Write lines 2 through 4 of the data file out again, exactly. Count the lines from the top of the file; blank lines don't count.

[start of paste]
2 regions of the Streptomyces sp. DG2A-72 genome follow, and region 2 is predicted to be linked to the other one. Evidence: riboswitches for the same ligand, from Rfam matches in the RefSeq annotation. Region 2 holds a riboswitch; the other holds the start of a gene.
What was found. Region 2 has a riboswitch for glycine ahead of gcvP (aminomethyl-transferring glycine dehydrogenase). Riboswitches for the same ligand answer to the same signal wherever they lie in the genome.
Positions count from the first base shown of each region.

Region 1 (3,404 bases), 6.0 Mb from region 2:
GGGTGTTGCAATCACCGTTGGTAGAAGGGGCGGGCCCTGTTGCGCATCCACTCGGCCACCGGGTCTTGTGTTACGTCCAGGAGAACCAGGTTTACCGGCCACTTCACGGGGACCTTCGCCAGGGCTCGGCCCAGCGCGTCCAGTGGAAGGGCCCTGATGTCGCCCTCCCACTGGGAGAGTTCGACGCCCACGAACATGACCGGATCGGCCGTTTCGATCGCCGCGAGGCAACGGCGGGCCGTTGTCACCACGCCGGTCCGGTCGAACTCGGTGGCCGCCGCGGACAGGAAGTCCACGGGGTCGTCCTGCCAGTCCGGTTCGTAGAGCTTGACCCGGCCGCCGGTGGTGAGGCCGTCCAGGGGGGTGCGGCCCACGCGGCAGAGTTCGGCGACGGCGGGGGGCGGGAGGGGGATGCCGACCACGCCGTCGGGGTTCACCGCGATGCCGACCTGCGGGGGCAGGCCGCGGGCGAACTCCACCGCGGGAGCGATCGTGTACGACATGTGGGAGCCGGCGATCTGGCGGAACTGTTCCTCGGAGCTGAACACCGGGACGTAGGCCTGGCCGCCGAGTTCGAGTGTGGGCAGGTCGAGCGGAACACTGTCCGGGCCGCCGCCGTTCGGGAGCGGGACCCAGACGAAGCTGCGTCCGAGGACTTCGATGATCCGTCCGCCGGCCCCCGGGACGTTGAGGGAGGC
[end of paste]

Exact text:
What was found. Region 2 has a riboswitch for glycine ahead of gcvP (aminomethyl-transferring glycine dehydrogenase). Riboswitches for the same ligand answer to the same signal wherever they lie in the genome.
Positions count from the first base shown of each region.

Region 1 (3,404 bases), 6.0 Mb from region 2: